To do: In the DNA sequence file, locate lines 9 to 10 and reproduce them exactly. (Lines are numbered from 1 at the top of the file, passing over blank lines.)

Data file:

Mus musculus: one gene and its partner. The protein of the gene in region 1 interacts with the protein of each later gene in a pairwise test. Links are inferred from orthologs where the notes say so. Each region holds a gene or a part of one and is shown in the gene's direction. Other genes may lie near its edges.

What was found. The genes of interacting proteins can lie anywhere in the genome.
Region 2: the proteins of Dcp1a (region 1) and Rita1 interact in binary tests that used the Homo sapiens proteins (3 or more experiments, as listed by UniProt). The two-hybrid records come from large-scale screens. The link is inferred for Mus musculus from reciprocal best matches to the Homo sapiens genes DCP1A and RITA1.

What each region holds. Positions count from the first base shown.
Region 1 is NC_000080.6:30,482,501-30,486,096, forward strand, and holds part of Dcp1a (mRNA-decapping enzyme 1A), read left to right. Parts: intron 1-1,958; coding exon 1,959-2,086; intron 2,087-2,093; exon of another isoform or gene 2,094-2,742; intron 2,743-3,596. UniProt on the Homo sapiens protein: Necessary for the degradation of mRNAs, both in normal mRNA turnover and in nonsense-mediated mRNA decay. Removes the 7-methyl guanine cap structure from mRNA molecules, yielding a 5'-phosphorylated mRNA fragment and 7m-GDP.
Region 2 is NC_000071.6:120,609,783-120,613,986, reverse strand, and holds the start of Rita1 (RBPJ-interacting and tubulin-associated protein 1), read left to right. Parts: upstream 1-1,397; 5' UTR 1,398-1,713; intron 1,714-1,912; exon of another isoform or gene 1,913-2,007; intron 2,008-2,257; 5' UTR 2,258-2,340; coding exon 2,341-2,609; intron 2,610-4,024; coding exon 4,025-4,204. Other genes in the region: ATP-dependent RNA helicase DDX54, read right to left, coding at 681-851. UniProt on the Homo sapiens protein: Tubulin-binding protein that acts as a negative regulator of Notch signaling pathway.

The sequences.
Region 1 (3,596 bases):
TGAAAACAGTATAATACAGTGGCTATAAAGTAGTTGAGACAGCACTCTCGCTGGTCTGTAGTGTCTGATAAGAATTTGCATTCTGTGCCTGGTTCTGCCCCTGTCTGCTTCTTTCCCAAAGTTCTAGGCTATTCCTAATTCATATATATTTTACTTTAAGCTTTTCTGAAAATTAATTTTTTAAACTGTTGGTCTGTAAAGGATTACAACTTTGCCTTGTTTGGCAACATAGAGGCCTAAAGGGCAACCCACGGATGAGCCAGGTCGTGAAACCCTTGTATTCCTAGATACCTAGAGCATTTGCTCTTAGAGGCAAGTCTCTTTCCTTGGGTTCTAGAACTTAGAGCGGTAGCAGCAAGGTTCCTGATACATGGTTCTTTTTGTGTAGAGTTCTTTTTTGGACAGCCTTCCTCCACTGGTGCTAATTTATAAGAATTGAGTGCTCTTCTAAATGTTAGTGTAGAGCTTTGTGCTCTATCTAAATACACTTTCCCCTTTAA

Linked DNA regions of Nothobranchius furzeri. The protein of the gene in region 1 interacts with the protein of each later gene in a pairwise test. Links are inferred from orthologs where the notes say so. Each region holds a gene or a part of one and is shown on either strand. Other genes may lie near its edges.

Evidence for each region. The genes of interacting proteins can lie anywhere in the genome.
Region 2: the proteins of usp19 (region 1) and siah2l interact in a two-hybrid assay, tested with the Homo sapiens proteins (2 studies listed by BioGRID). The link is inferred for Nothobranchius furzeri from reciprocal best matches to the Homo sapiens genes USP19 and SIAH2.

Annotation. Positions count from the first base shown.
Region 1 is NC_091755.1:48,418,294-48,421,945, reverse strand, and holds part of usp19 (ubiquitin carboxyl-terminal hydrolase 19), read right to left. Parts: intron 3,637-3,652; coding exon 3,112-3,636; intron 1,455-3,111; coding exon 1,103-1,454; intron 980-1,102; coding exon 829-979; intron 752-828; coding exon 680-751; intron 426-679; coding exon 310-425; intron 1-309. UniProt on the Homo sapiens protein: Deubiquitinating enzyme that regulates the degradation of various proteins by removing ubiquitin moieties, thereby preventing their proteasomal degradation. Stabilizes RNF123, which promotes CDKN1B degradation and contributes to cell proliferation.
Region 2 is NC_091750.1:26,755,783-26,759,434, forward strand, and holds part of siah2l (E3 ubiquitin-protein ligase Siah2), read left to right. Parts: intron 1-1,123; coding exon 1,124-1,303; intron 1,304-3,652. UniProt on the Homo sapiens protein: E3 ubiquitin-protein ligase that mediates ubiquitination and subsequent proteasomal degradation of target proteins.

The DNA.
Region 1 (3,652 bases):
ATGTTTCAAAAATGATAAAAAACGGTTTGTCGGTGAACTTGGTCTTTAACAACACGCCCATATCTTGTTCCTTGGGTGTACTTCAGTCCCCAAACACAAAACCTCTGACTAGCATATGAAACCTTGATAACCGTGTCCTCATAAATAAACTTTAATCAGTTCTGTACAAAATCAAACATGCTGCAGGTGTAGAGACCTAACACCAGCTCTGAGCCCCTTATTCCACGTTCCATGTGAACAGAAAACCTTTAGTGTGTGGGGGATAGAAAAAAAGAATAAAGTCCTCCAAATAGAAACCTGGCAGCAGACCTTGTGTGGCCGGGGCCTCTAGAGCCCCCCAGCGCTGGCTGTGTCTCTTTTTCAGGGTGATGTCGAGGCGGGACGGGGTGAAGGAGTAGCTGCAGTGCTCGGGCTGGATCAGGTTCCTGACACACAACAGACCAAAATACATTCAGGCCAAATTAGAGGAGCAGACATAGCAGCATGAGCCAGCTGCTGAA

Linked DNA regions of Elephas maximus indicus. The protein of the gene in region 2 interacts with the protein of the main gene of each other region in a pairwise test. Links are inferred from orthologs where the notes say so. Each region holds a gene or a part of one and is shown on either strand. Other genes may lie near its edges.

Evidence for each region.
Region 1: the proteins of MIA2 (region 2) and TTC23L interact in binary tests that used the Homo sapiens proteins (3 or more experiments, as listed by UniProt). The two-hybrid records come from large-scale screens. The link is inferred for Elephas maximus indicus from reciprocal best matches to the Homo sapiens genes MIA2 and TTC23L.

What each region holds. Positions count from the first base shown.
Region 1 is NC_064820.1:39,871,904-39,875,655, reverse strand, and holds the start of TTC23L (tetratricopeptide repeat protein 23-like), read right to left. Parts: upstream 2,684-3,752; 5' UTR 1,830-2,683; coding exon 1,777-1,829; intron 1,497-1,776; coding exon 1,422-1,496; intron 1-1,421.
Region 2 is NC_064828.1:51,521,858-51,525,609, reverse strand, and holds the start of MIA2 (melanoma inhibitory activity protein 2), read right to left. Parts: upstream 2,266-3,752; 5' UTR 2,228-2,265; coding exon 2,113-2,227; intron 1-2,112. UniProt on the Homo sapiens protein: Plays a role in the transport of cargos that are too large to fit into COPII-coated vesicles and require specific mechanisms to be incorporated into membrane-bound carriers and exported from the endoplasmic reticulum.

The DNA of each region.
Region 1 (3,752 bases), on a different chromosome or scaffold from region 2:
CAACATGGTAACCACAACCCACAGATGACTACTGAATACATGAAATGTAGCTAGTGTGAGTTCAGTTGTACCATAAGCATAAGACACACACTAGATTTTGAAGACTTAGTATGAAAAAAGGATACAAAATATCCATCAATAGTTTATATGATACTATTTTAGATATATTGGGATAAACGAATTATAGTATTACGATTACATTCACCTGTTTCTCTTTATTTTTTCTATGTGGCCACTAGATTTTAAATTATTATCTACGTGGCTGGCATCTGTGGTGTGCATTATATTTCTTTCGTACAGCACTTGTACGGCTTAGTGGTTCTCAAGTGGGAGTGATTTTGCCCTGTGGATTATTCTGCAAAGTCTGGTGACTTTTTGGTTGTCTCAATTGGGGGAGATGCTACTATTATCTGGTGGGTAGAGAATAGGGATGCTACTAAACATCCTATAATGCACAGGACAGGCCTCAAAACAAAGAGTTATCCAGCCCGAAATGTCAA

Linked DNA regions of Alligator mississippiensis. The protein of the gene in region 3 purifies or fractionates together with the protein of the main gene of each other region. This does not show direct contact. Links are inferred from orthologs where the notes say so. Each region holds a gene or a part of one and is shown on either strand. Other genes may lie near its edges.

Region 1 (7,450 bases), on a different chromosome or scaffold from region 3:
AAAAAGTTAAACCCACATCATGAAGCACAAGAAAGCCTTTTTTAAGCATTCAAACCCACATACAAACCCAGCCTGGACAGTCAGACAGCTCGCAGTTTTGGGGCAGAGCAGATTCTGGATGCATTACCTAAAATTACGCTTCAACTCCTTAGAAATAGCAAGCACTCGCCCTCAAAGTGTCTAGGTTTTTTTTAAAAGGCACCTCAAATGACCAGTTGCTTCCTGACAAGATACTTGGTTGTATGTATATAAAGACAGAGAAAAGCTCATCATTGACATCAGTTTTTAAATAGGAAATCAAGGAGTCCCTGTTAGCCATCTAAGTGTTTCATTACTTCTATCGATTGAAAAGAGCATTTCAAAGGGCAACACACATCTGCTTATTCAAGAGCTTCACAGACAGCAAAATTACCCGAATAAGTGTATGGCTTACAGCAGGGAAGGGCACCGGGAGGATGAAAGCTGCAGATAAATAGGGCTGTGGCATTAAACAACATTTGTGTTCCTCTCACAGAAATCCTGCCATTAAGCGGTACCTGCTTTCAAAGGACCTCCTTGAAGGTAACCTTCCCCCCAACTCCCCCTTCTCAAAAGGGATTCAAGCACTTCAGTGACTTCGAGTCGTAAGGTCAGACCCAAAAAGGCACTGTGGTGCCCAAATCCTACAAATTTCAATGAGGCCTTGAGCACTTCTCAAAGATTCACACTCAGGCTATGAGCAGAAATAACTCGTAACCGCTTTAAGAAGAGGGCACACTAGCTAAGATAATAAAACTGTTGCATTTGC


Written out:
TGAAAACAGTATAATACAGTGGCTATAAAGTAGTTGAGACAGCACTCTCGCTGGTCTGTAGTGTCTGATAAGAATTTGCATTCTGTGCCTGGTTCTGCCCCTGTCTGCTTCTTTCCCAAAGTTCTAGGCTATTCCTAATTCATATATATTTTACTTTAAGCTTTTCTGAAAATTAATTTTTTAAACTGTTGGTCTGTAAAGGATTACAACTTTGCCTTGTTTGGCAACATAGAGGCCTAAAGGGCAACCCACGGATGAGCCAGGTCGTGAAACCCTTGTATTCCTAGATACCTAGAGCATTTGCTCTTAGAGGCAAGTCTCTTTCCTTGGGTTCTAGAACTTAGAGCGGTAGCAGCAAGGTTCCTGATACATGGTTCTTTTTGTGTAGAGTTCTTTTTTGGACAGCCTTCCTCCACTGGTGCTAATTTATAAGAATTGAGTGCTCTTCTAAATGTTAGTGTAGAGCTTTGTGCTCTATCTAAATACACTTTCCCCTTTAA

Linked DNA regions of Nothobranchius furzeri. The protein of the gene in region 1 interacts with the protein of each later gene in a pairwise test. Links are inferred from orthologs where the notes say so. Each region holds a gene or a part of one and is shown on either strand. Other genes may lie near its edges.